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Newell Gurus 2018 Rally May 1-8 at Bella Terra in Foley, Alabama Check out Rally Thread

Dash Heat-AC
#11
Tom: could you clarify the "working 1/3 as good". Did that mean when it was working it put out 1/3 the cooling, or that it worked 1/3 of the time it was needed?
Jon Kabbe
1993 coach 337 with Civic towed
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#12
A previous owner had converted mine to 134A. Mine worked very rarely and when it did the air flow was not sufficient to really allow it to cool the front area well. I had a slow leak so it seemed every time I tried to use it, it was low on refrigerant. After recharging it, the air would blow cold then start warming up after a day or two. Newell told me to just run the generator and use the basement airs, it would be less expensive and work better. I suspect that the very long refrigerant lines, the relatively small AC compressor on the engine and the location of the evaporator all worked against it. I would not doubt that on my coach, it would cost thousands of dollars to make it reliable, ie replacing the compressor the evaporator, the expansion valve and the refrigerant lines. With both front airs on when driving, I really don't need the dash air. I use the dash air fans on vent to circulate the air and all is good. I can easily get too cold up front driving during the summer if I am not careful as the drivers side basement air blows down the valence panel and directly onto the driver.
Michael Day
1992 Newell 43.5' #281
NewellOwner.com
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#13
So did you remove the belts from the compressor so as to not have the added burden of the engine running something not needed?
1988 40 ft 8v92 newell
Coach name Big Blue
25 ft Haulmark car hauler with Andersen Anti sway
2012 Toyota FJ Cruiser.
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#14
Not at this point. I probably should have but I doubt the drag with compressor clutch off is much.
Michael Day
1992 Newell 43.5' #281
NewellOwner.com
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#15
Jon. Just raw cooling btus. I can get cold from the dash air conditioning in my02. Not at all in my 90

Tom
2002 45'8" Newell Coach 608  Series 60 DDEC4/Allison World 6 Speed HD4000MH

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#16
The temperature in the "cockpit" will depend on the relationship of two things; the amount of incoming heat and the amount of cooling being applied. This is important because we have some control over both parts: the heat input and the cooling that takes the heat away.

The heat input comes from air leaking into the area, the radiation coming through the glass and the conduction coming through the various surfaces. On my 93 coach the heating has struggled to keep up, I suspect if the A/C was operational it would too. One of the main factors I found was that the coach leaks a lot of outside air and sealing those leaks is difficult because of access to some of the leaking points. Unless leakage can be limited I can't imagine either a heater or A/C keeping up.

I closed up the coach, turned on both the roof fan on high and the exhaust fan for the stove. I then walked around with an incense stick smoking scanning for incoming air. My entry door, since then rebuilt, and the area where the large heat hoses come through the floor were the big culprits and improvements have been made. I thought the sliding windows would be a big deal, according to my test they weren't. A better test would be to travel at highway speed and have someone walk scanning for leaks. Since I'm solo I have not been able to do this better test.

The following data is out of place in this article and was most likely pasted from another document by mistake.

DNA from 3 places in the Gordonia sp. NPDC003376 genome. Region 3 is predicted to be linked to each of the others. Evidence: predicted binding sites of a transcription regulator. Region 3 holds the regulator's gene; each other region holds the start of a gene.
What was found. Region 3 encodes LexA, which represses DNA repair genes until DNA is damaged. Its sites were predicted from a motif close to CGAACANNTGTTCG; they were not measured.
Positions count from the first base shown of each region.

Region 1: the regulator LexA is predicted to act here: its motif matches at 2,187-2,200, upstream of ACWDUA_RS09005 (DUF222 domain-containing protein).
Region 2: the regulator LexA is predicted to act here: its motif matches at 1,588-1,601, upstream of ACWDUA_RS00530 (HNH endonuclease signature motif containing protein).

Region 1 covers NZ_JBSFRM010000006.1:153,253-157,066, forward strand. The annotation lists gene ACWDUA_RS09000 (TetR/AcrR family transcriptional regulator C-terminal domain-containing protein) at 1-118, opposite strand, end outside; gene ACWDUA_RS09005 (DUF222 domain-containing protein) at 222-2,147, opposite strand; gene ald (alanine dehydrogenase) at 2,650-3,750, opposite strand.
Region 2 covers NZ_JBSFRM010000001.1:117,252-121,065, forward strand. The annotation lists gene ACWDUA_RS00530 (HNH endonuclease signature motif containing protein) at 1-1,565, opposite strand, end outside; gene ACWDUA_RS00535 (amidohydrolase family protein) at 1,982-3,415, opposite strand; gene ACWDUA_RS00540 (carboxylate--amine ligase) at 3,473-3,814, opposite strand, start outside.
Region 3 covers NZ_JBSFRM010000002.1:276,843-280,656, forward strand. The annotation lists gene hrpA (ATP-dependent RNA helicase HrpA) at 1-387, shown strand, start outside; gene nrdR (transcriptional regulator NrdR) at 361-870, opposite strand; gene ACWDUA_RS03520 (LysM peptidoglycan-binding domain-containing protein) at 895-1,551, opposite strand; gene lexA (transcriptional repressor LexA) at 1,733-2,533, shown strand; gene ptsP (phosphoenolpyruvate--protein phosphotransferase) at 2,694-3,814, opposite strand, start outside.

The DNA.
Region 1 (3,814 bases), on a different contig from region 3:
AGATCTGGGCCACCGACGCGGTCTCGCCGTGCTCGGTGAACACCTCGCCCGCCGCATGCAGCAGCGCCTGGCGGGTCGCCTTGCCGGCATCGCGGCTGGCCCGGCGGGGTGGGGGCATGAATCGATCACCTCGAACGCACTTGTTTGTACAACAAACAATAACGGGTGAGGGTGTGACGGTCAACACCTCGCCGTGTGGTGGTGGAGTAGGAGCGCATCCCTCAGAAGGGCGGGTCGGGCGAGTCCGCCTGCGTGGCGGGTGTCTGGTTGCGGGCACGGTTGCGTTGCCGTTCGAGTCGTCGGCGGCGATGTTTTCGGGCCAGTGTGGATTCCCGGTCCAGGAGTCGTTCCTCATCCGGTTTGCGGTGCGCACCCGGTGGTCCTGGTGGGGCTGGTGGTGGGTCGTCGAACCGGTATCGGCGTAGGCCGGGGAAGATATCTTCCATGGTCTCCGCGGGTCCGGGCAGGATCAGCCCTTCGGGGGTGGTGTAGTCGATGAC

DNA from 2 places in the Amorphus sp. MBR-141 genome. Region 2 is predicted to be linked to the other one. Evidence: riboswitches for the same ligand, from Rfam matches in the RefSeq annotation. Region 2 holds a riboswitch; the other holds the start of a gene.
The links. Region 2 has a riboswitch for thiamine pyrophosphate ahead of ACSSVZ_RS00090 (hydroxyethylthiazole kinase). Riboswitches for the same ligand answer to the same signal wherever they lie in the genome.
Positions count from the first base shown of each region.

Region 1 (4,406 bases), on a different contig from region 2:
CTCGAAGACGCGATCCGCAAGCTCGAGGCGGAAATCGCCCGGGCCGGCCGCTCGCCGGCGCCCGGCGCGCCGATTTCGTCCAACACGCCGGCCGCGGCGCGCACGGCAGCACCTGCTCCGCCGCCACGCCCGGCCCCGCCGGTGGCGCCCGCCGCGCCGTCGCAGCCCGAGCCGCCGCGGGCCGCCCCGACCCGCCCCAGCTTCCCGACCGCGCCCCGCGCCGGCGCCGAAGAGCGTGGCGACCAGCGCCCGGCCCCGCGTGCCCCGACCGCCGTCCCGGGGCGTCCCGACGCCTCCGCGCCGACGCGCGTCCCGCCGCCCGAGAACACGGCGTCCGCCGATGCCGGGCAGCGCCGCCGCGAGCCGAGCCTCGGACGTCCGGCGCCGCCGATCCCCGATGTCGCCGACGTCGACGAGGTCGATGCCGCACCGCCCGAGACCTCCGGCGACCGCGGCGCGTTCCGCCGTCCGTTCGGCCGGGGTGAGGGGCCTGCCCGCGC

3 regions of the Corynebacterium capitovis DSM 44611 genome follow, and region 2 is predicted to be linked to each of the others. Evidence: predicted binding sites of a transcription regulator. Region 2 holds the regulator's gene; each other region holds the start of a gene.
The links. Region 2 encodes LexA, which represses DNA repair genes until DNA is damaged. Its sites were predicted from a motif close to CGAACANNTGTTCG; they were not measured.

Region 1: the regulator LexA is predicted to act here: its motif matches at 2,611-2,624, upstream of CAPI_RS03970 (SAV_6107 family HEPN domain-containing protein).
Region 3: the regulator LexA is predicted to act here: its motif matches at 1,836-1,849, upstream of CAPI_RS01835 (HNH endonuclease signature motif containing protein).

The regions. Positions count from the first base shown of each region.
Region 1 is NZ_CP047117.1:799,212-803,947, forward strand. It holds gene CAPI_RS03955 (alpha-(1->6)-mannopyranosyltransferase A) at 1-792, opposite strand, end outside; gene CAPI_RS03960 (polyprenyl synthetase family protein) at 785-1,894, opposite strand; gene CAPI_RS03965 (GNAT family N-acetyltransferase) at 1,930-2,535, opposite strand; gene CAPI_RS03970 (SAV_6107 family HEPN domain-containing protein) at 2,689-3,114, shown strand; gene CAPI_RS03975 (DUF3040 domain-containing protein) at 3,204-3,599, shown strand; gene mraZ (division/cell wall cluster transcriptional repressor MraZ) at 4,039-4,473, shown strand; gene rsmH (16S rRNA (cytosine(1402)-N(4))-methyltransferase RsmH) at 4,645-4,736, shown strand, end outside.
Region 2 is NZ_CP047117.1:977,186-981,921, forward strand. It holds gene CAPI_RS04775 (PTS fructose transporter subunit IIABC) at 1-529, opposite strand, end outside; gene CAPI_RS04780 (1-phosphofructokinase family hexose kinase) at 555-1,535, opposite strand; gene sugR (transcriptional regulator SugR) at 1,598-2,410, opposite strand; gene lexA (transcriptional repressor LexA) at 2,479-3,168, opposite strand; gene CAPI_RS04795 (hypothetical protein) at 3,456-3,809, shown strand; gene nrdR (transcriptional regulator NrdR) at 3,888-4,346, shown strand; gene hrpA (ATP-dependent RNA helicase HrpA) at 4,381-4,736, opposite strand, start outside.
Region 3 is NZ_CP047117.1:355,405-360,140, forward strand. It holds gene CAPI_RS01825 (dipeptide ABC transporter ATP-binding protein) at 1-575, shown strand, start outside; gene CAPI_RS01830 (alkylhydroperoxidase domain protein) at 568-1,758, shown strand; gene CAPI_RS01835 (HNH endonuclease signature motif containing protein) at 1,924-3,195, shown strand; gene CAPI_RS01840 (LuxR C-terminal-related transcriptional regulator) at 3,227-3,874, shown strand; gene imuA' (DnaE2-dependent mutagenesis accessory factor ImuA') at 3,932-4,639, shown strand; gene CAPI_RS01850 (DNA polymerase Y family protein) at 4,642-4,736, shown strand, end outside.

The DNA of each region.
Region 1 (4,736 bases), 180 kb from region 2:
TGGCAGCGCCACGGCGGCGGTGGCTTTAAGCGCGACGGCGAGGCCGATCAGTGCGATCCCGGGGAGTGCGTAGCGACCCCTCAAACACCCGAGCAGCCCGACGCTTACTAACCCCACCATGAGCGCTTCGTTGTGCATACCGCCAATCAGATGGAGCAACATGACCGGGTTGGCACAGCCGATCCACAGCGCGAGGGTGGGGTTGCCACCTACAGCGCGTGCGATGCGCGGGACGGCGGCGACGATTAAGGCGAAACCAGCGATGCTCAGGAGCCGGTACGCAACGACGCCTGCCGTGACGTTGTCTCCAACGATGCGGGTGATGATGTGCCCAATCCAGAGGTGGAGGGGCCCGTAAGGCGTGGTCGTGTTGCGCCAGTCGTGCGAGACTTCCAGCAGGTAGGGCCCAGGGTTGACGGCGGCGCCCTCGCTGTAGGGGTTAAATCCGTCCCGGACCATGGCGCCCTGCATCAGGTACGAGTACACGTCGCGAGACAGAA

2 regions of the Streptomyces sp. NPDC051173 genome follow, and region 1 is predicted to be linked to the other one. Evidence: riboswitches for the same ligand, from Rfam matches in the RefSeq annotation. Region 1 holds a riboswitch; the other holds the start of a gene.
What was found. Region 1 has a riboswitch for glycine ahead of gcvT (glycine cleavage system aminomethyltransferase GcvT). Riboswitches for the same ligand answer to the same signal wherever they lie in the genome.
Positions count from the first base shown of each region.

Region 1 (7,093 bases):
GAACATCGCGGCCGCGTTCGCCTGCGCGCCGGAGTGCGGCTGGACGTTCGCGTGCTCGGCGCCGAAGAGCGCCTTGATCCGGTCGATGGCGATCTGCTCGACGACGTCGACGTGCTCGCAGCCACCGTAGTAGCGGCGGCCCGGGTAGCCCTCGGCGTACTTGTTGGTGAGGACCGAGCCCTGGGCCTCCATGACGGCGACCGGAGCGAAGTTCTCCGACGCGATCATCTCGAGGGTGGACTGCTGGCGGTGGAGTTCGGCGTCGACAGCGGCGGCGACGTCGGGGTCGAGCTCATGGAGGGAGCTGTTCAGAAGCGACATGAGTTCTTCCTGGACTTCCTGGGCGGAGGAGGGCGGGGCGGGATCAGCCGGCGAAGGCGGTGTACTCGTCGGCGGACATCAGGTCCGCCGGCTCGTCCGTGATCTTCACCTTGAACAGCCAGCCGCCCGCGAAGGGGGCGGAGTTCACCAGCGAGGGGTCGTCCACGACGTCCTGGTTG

Since coach glass has gotten bigger with newer coaches I don't imagine that as the difference between the performance of newer versus older coaches.

Looking at the size of my engine driven air conditioning compressor I would imagine that it should put out at least 30,000BTU/Hr when operating at max capability. However, the condenser coil looks only marginally larger than my 13,000BTU/Hr house A/C condensers. Since the Freon is different it is hard for me to calculate all the various possibilities other than to say there should be noticeable cooling showing up. I do know that the 77 coach I had had only roof air for cooling the cockpit and seemed to do a decent job at 13,000BTU?Hr. So, if our engine driven cooling system is working well we should be able to feel significant cooling, just on the basis of the comparison to what happens when we use roof air.

So, if you have a front roof air, what happens when it is used instead of dash air. In this comparison all the variables except the source of the cooling is the same. If the cockpit is cooler with the house air running one compressor then there is a problem with the dash air. If a single house compressor supplying the cockpit area produces essentially the same result result as dash air then I would go on the search for air leaks.

One thing to note; the temperature of the air felt where it discharges is only a partial measure of effectiveness of the system. It is the temperature difference between the air inlet to the system and the air outlets that is the measure of the performance of the system. a typical delta T is 20 degrees. My heating feels barely warm at times, but when the inlet temp is below freezing that is reasonable. Unfortunately, we don't know the air flow CFM through these systems. If we did we could combine that with the delta T and calculate the BTU/Hr performance and know how well it's working. I wish .....

I hope this helps
Jon Kabbe
1993 coach 337 with Civic towed
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